photo by  Xin Li

photo by Xin Li

During the second or third day of Zachary's life, as we were adapting to the NICU staff, their schedule, their protocols for involving parents in the care of their child(ren), I was able to change one of his first poopy diapers. I lifted his legs, exposing the mess, and tried to gently wipe away the sticky and stubborn meconium. Procedure required that we track Zachary's "output" and I began to stack the dirty wipes into his used diaper so that it could all be measured together.  Every time I wiped, the pressure of his raised knees against his abdomen... well, I suppose it helped to push and prod the tar-like substance out of him.

The pile of wipes that accumulated in the dirty diaper was stacked so high it started to look like it would topple. The nurse was laughing, glad it was me, not her, dealing with the mess, and thoroughly amused at the prank my son was pulling on me. Zachary's father was cheering him on, astonished at the volume of poop and elated that his son was living and thriving and ridding himself of waste. 

Zachary's innocent and penetrating eyes looking for my voice, the fact that he was completely unaware of the hilarity of the diaper changing scene, evoked some of the warmest feelings of gratitude I'd ever known. I couldn't have been more thankful that his systems were functioning, that I was able to revel effortlessly in this mundane task of diapering our new son.


I want to love this funny memory, one of many precious moments I was so fortunate to have with Zachary during his first week of life, before all hell broke loose. I want to be the bereaved mother who dwells on Zachary's life, not just his death. I want my memories of Zachary to bring me comfort and to help assure some kind of legacy for him.

It's just that every memory I have leads to the same senseless and traumatic end.  Only one week after that hilarious diaper changing scene, my son's body was overcome by sepsis, a gram negative infection he acquired in the hospital environment—hauntingly, from E.coli bacteria.  His presenting symptoms were essentially ignored at the most critical time, implying a grievous delay in his diagnosis and treatment. Zachary died on his fourteenth day of life because of a microscopic piece of shit and an unforgivable series of human errors along the way.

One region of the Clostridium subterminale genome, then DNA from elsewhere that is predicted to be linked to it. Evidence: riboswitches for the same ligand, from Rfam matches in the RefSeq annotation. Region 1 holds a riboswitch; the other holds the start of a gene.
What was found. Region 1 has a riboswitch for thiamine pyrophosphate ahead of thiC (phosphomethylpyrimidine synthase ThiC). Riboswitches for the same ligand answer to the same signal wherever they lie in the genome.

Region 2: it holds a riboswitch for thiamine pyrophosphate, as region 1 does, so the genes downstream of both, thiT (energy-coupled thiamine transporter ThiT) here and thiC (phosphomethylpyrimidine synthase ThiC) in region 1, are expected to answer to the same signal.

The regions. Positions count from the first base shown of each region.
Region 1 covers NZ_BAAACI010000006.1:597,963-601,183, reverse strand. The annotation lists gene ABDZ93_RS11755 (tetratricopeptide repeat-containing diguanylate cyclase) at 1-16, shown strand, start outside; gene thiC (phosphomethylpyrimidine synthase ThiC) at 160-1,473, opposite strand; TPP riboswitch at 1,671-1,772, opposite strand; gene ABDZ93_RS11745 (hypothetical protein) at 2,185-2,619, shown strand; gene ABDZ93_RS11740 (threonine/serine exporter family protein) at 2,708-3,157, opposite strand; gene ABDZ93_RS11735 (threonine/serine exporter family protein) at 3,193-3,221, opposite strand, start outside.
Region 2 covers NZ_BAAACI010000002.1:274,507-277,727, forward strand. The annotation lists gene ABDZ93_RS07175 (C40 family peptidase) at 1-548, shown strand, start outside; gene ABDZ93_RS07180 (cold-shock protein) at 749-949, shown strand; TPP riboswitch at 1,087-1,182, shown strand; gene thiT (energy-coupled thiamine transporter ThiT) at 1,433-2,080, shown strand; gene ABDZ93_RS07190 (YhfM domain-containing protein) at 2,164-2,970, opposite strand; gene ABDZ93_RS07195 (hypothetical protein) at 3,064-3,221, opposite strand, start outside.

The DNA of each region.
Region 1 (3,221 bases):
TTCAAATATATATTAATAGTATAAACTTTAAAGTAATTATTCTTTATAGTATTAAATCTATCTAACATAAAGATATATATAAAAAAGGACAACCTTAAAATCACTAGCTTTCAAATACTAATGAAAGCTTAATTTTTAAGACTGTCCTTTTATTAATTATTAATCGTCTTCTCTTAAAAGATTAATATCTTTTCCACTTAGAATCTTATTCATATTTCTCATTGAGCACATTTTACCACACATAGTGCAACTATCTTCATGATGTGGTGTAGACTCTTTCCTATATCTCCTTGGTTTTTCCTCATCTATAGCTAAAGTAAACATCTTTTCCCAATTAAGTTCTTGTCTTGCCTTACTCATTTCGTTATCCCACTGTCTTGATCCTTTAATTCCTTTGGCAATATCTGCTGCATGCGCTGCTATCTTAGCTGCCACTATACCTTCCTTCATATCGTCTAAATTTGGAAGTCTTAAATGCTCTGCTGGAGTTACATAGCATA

This is how it is with my memories of Zachary. They are precious, beautiful, and smeared with the ruin that followed, by all that was neglected and the severe price he (we) paid for it. 

At almost twenty months out from his death, the ruin, the perfect storm of errors and omissions that led to his demise, seems to have left the most lasting impression on me. All those bottles of milk I pumped to feed and grow him, the happy milestone of having regained his birth weight: obliterated by the knowledge that he was never fed again after the sepsis diagnosis.  His mighty grip on my fingers, the beauty of his wide-open eyes searching for his mama's voice: violently stripped away with the neonatologist's insistence that we medically paralyze him during his illness. The evidence that his body was beginning to recover, the quiet and hesitant celebration at having made it through the worst of it: completely extinguished on the very same day by a scan indicating a massive, irrecoverable brain hemorrhage brought on by the severity of Zachary's illness.

It doesn't help that the timeline of his entire life, all of the highs and lows, happened in the course of two weeks.  The close proximity of the good and the bad times melds them together in a way that destroys my ability to compartmentalize them, to look back on even the best ones with the clarity and purity of emotion that existed at the time. 


My support group newsletter says we will discuss "joyful memories" during our next meeting.  This meeting topic feels like some kind of cruel joke, a subtle way to dissuade parents of dead infants from participating at all.

Most of the bereaved parents in the group have years and years of memories with their child to draw upon, significant chunks of time where things were happily sailing along.  For me, there is the two weeks with Zachary, the second of which was mostly horror-filled.  And with B.W., our son who was stillborn in 2006, my memories are limited to the time he was in my womb and the few hours after his birth.

I think I'll sit this one out. 

How do you feel about your memories with your child(ren)?  What influences the way you experience your memories?